It is time to post this letter, although I have not yet done with my Rundschau, as the New Prussian Gazette calls this sort of retrospective review.

  1. "World spirit".—Ed.
  2. See Affairs in Prussia (October 16, 1858) and Affairs in Prussia (November 16, 1858) —Ed.
  3. Teut—an ancient Germanic god invented in the late eighteenth century by the Klopstock school and named after the Teutons. Ancient sources make no mention of such a god.
  4. The German mile (Meile) was a linear measure of different length in different German states. The Prussian mile was equal to 7,533 metres. The English (statute) mile is equal to 1,609 metres. One land league is equal to about three miles.—Ed.
  5. The reference is to the expression l'âne de Buridan attributed to the French fourteenth-century scholastic philosopher Jean Buridan. To prove the absence of free will he cites the example of an ass dying of starvation through inability to choose between two equidistant and equally desirable stacks of hay.
  6. An allusion to Frederick William IV's devotion to medieval social ideals and mystical sentiments typical of the German romantic school of the eighteenth and nineteenth centuries.
    In 1843 Frederick William IV, who wanted to revive the romantic aspect of feudalism, issued a decree on the rebirth of the Order of the Swan, a medieval religious order of Knights (founded in, 1440 and dissolved during the Reformation). The King's intention did not materialise, however.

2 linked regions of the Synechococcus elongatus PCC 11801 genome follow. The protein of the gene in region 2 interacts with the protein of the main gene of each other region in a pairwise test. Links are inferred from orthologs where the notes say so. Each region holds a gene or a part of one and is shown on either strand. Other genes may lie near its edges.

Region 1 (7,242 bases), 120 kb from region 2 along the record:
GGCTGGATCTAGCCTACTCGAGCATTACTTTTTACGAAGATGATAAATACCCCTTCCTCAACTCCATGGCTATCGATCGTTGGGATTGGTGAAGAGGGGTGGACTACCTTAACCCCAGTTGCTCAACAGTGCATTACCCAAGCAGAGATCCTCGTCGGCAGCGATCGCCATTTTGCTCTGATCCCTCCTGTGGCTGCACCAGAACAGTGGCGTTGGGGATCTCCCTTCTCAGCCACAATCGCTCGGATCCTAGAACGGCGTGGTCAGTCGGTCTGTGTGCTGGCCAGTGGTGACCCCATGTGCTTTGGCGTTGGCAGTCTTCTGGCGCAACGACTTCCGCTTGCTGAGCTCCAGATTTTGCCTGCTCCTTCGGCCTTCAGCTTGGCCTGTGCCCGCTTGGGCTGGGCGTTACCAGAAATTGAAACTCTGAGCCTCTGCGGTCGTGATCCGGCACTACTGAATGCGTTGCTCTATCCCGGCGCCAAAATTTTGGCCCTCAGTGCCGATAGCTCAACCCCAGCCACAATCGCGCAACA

7. Frederick III, Elector of Brandenburg, became the first king of Prussia under the name of Frederick I in 1701.
  8. Frederick William IV.—Ed.
  9. Mortmain—in the Middle Ages the right of the feudal lord to inherit the property of a dead serf peasant. Since the property and the land of the dead peasant usually went to his heirs the latter were obliged to pay a special onerous fee for it to the lord.
  10. Obscure people (Ulrich von Hutten, Epistolae obscurorum virorum).—Ed.
  11. In the period of the Holy Roman Empire of the German Nation (962-1806) the reichsunmittelbarer Fürst was the German sovereign directly subordinated to the Emperor. The king of Prussia was such a sovereign from 1701.
  12. Psalms 137.—Ed.
  13. This refers to the 1857 monetary crisis in Hamburg. Trade in Hamburg was expanded by increasing promissory-note circulation, which led to the large-scale forging of such notes and the use of all kinds of fictitious, accommodation and financial bills. As a result, the beginning of the crisis in November 1857 was accompanied by numerous bankruptcies in Hamburg, as Engels wrote to Marx on December 7, 1857. Marx made use of this fact in his article "The Crisis in Europe".